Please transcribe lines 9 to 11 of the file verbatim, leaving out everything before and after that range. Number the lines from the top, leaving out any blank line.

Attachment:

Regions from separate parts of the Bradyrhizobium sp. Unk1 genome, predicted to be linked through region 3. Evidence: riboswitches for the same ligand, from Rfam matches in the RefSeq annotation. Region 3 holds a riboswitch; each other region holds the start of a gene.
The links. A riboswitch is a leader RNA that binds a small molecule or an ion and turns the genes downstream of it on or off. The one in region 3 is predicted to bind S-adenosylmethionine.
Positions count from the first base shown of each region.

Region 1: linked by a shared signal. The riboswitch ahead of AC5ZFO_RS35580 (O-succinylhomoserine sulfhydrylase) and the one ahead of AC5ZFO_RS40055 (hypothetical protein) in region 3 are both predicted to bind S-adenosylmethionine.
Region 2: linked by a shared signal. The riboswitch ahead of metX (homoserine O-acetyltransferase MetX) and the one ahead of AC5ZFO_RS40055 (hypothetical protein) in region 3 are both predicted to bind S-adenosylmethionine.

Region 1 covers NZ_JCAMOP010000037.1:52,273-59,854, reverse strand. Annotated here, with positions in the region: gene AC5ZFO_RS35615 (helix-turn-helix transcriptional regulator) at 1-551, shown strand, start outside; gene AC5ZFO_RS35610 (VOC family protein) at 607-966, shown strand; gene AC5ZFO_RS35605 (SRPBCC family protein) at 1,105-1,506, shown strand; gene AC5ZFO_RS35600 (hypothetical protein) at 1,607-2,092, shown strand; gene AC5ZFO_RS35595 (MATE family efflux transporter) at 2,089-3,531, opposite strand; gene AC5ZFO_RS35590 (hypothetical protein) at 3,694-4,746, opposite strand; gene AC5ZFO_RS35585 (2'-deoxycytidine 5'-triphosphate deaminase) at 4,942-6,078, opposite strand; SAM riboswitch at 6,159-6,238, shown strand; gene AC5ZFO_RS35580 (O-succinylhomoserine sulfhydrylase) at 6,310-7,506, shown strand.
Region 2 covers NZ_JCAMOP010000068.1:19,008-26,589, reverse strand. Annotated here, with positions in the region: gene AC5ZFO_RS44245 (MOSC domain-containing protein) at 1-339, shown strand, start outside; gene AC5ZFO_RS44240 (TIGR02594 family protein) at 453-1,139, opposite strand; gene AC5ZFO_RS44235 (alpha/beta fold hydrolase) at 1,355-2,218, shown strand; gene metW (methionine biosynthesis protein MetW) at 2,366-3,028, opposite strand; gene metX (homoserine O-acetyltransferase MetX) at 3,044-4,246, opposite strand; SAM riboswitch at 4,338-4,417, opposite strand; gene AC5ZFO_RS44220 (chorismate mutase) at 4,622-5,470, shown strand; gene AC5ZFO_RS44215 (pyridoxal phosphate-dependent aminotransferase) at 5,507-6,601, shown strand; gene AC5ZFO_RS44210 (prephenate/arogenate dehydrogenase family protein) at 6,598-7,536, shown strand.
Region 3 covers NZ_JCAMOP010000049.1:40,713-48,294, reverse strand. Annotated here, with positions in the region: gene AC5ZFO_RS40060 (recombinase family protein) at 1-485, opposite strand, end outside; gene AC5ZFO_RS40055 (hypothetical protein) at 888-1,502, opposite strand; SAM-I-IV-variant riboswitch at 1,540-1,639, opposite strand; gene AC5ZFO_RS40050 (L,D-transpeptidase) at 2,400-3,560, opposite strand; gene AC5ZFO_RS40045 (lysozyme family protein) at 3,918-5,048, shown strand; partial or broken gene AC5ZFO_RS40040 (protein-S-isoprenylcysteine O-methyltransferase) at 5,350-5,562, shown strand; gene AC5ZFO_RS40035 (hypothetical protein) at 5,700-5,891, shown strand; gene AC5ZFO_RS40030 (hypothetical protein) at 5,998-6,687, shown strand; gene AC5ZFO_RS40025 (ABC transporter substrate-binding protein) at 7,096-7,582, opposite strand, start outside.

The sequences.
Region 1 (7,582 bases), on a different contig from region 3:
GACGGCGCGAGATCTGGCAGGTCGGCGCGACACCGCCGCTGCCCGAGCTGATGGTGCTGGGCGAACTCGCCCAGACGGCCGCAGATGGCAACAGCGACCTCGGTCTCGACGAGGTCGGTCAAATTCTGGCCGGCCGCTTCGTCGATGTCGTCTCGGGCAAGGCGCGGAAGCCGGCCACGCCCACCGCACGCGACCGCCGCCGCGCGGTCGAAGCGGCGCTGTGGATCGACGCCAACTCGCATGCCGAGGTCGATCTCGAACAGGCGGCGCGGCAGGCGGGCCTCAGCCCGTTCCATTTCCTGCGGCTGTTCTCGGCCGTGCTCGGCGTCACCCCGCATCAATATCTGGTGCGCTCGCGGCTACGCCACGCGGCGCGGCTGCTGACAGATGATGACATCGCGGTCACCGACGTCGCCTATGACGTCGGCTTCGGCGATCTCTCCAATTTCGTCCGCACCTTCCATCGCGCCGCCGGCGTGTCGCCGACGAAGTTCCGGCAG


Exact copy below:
The sequences.
Region 1 (7,582 bases), on a different contig from region 3:
GACGGCGCGAGATCTGGCAGGTCGGCGCGACACCGCCGCTGCCCGAGCTGATGGTGCTGGGCGAACTCGCCCAGACGGCCGCAGATGGCAACAGCGACCTCGGTCTCGACGAGGTCGGTCAAATTCTGGCCGGCCGCTTCGTCGATGTCGTCTCGGGCAAGGCGCGGAAGCCGGCCACGCCCACCGCACGCGACCGCCGCCGCGCGGTCGAAGCGGCGCTGTGGATCGACGCCAACTCGCATGCCGAGGTCGATCTCGAACAGGCGGCGCGGCAGGCGGGCCTCAGCCCGTTCCATTTCCTGCGGCTGTTCTCGGCCGTGCTCGGCGTCACCCCGCATCAATATCTGGTGCGCTCGCGGCTACGCCACGCGGCGCGGCTGCTGACAGATGATGACATCGCGGTCACCGACGTCGCCTATGACGTCGGCTTCGGCGATCTCTCCAATTTCGTCCGCACCTTCCATCGCGCCGCCGGCGTGTCGCCGACGAAGTTCCGGCAG